How to Calm a Scared Dog

Providing praise and treats can distract a dog during fearful stimulation.

Providing praise and treats can distract a dog during fearful stimulation.

Dogs can fear the strangest things; while loud noises annoy some pets, others can be afraid of a person or even a smell. You can modify behavior with patience and time, and thankfully, there are also techniques available to calm your dog at the moment he is facing his fear.

Determine what is causing your dog to be fearful -- for example, an object, person, noise or smell. If your pet is afraid of multiple things, this could be a result of either prior experiences, such as abuse, or personality -- the dog is a "nervous" type. However, it's necessary to determine what you need to address in order to work with your fearful pet and achieve success.

Sooth your dog in mid-panic by providing a favorite treat or toy while talking calmly and petting him. Lead him back to his cage or crate -- a place of safety -- and allow him to lie down inside. Make this spot more private by covering it with a blanket or towel to provide additional security to your pet.

Reduce extreme anxiety in your dog by introducing a calming pheromone to the air, in either a spray or a room plug-in. Having this on hand before the dog becomes too fearful can ease his discomfort before it gets out of hand.

Place a leash or harness on your dog when he is calm again and introduce him to his fear in a small dose. For example, if your dog is afraid of the television, have him stand by the television while it is off or on low volume for a few minutes.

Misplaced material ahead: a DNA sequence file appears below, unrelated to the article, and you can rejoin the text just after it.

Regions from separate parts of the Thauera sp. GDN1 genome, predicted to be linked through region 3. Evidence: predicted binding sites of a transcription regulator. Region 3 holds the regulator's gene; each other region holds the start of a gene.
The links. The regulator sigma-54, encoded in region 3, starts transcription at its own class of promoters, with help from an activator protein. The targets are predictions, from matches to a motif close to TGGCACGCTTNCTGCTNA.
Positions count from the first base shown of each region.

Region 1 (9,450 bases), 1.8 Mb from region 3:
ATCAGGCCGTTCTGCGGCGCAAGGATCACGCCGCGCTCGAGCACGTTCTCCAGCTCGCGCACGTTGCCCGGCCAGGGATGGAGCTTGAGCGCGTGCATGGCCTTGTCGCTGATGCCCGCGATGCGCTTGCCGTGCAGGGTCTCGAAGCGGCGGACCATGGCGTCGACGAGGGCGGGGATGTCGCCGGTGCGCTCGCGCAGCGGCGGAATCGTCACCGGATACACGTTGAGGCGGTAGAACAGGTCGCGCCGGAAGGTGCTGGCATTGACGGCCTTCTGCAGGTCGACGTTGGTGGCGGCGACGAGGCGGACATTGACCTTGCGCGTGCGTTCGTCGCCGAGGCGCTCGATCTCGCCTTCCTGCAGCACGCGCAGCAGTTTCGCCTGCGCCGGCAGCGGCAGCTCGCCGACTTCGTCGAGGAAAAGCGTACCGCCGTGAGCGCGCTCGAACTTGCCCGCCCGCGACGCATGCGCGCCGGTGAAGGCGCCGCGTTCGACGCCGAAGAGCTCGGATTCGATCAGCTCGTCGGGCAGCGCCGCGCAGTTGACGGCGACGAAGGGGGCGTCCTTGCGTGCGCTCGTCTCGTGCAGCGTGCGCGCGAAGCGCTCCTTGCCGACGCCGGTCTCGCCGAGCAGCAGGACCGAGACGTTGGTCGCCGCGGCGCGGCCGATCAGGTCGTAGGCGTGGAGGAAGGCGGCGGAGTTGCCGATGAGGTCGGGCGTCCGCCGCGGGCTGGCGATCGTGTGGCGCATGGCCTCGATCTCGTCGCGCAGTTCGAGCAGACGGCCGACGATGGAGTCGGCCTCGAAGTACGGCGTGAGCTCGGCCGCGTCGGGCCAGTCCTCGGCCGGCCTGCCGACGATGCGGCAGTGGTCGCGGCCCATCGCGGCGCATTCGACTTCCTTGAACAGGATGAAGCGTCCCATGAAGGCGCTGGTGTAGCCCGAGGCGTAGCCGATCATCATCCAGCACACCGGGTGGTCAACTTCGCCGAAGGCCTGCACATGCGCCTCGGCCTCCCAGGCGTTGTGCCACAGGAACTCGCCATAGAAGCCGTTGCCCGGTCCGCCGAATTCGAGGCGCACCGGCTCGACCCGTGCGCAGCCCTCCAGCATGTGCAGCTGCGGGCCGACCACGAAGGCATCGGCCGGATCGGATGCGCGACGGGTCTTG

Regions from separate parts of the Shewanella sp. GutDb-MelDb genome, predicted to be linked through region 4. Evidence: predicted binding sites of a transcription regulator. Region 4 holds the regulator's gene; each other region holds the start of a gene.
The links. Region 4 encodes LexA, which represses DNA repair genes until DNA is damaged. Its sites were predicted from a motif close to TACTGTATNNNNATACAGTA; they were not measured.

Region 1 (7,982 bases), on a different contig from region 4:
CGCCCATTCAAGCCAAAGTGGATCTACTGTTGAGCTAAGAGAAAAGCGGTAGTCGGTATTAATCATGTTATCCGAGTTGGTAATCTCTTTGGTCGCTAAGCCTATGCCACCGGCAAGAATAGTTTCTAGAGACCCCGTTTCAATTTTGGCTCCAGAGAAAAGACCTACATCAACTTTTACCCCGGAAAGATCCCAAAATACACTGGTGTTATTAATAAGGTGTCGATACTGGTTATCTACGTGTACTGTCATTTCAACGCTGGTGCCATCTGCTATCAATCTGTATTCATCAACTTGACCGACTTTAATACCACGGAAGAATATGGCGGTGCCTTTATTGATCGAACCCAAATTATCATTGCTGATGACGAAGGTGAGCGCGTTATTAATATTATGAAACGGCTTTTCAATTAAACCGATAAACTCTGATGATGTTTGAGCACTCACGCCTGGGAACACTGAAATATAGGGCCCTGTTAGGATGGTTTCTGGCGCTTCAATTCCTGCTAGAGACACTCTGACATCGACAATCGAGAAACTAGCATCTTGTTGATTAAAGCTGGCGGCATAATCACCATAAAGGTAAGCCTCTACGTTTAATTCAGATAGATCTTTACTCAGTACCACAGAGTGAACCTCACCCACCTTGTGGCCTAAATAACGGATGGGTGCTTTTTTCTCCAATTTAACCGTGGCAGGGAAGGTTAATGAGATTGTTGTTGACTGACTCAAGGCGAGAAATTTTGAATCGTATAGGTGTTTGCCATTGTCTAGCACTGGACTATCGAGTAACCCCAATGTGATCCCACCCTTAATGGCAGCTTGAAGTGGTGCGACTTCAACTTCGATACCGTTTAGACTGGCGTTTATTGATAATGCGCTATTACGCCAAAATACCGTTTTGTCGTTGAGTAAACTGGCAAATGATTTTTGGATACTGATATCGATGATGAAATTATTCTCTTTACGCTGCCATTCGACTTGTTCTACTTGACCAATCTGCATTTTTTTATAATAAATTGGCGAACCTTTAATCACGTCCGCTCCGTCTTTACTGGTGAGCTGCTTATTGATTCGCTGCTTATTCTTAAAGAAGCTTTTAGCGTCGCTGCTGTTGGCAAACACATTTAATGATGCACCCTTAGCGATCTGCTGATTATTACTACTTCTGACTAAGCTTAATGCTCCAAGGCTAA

Use treats and praise to make it a positive experience for your dog; for example, as you are encouraging him, let him sniff around the television to find a few well-placed treats. Provide cuddling if he expresses a need for affection.

Help your dog lose his fear by increasing his exposure when he's relaxed. For example, turn the television on or increase the volume while you are praising him. Encourage him to investigate it. Have your dog perform commands, such as "sit" or "stand," during the stimulation so he remains focused on you and not the fear. Repeat the process in a day or so. The goal is for your dog to eventually be around what scares him, yet show little or no fear because he now feels safe.

Items you will need

  • Dog treats or toy
  • Crate or cage
  • Blanket or towel
  • Dog pheromones
  • Leash or harness


  • Some fearful stimuli -- such as storms -- may be hard to duplicate at home; in these situations, the desensitization activities need to occur during a storm, or use a recording of a storm to provide the stimulation.
  • Remain calm during the desensitization activities to help your dog remain calm.
  • Your dog may be soothed by soft, relaxing music or by having a few drops of lavender essential oil -- known for its calming properties -- placed on his collar and bedding.


  • Never punish your dog for being fearful; not only can he not help how he feels, but punishment can increase the negative feelings associated with the original fear, exacerbating the situation.
  • A muzzle may be required to keep your dog from biting during stimulation, especially if he has bitten before.
  • Dogs with severe anxiety problems may be placed on medication by a veterinarian; speak with yours if you feel this may be necessary.

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About the Author

Lori Lapierre holds a Bachelor of Arts and Science in public relations/communications. For 17 years, she worked for a Fortune 500 company before purchasing a business and starting a family. She is a regular freelancer for "Living Light News," an award-winning national publication. Her past writing experience includes school news reporting, church drama, in-house business articles and a self-published mystery, "Duty Free Murder."

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